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U.S. Home Sellers Realized Highest Average Price Gain in 10 Years

U.S. homeowners who sold in the second quarter of this year realized an average price…

  • August 23, 2017

U.S. homeowners who sold in the second quarter of this year realized an average price gain of $51,000 since purchase — the highest average price gain since the same period in 2007, according to a report from property database curator ATTOM Data Solutions.

The report also shows that homeowners who sold in the second quarter had owned an average of 8.05 years, up from 7.85 years in the previous quarter and up from 7.59 years in Q2 2016 to the longest average homeownership tenure as far back as data is available, Q1 2000.

“Potential home sellers in today’s market are caught in a Catch-22. While it’s the most profitable time to sell in a decade, it’s also extremely difficult to find another home to purchase, which is helping to keep homeowners in their homes longer before selling,” said Daren Blomquist, senior vice president at ATTOM Data Solutions.

All-Cash Condo Sales Are Down

All-cash sales represented 28.9 percent of all single family and condo sales in Q2 2017, down from 31.3 percent of all sales in the first quarter, but up from 27.3 percent of all sales in Q2 2016 — the first annual increase in the share of cash sales since Q1 2013.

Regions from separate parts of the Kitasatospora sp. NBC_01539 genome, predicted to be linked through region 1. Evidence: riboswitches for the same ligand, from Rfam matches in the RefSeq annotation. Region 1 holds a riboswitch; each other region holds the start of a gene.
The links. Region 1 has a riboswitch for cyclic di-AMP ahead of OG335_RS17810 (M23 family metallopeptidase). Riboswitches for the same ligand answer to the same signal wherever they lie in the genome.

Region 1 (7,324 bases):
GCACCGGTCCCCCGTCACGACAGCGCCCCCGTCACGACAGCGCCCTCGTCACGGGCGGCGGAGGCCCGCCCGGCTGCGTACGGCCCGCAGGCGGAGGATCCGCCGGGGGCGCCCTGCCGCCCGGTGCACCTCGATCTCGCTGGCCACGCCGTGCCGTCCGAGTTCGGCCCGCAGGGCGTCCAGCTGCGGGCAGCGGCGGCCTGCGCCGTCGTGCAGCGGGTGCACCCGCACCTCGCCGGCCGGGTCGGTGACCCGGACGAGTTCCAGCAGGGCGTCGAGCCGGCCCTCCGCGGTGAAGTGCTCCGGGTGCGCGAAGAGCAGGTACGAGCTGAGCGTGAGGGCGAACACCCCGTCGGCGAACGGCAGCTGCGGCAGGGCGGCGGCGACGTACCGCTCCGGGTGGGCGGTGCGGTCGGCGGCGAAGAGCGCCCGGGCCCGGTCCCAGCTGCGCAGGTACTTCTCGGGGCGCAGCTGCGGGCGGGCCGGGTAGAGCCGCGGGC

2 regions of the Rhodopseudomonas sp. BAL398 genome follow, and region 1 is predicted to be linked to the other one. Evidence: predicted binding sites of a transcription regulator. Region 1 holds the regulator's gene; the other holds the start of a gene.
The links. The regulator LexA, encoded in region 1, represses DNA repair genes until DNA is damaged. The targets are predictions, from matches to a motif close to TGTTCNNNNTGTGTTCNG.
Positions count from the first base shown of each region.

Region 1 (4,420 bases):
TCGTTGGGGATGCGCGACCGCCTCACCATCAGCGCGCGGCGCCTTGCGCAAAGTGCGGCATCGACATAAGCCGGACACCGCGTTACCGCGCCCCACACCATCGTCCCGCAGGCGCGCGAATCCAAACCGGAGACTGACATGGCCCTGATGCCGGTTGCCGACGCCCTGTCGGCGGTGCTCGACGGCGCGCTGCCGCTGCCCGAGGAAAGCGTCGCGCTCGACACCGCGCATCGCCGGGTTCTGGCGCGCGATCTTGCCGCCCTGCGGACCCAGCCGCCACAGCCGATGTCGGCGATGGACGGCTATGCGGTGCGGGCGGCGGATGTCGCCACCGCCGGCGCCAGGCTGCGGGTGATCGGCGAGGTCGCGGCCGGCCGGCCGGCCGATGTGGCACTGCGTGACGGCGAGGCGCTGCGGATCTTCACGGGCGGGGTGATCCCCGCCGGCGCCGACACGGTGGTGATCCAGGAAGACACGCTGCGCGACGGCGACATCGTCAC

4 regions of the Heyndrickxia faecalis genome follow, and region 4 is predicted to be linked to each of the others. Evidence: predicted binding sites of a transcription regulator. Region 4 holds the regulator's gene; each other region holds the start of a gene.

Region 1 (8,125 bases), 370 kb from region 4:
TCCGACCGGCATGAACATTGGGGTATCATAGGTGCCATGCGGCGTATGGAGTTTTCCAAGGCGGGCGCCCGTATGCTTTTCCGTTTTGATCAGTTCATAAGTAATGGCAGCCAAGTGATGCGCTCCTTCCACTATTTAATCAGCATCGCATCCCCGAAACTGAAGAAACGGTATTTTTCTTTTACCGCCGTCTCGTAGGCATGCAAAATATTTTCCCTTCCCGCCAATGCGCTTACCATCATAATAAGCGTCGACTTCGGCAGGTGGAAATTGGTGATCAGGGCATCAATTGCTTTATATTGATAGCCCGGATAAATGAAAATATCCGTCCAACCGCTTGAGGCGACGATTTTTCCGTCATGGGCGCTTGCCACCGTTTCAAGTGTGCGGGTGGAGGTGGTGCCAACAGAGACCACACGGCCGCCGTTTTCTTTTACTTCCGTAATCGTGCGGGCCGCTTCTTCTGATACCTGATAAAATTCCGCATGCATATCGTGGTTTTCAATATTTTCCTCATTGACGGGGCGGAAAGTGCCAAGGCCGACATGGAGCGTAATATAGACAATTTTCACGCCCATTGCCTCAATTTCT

The share of U.S. single family home and condo sales sold to institutional investors (entities buying at least 10 properties in a calendar year) was 2.1 percent in the second quarter, up from 1.8 percent in the first quarter but down from 2.6 percent a year ago.

Counter to the national trend, 19 of the 73 metro areas (26 percent) posted year-over-year increases in the share of institutional investor purchases, including Memphis, Charlotte, Nashville, Baltimore, and Raleigh.

Going West

Among 118 metropolitan statistical areas with at least 1,000 home sales in Q2 2017 with previous sale information available, those with the highest average home seller returns were San Jose, California (75 percent); San Francisco, California (65 percent); Seattle, Washington (63 percent); Modesto, California (62 percent); and Denver, Colorado (62 percent).

Total distressed sales  — bank-owned (REO) sales, third-party foreclosure auction sales, and short sales — accounted for 13.4 percent of all single family and condo sales in Q2 2017, down from 17.1 percent in the first quarter and down from 15.2 percent in Q2 2016 to the lowest level since Q3 2007.

Find out more at http://www.attomdata.com.

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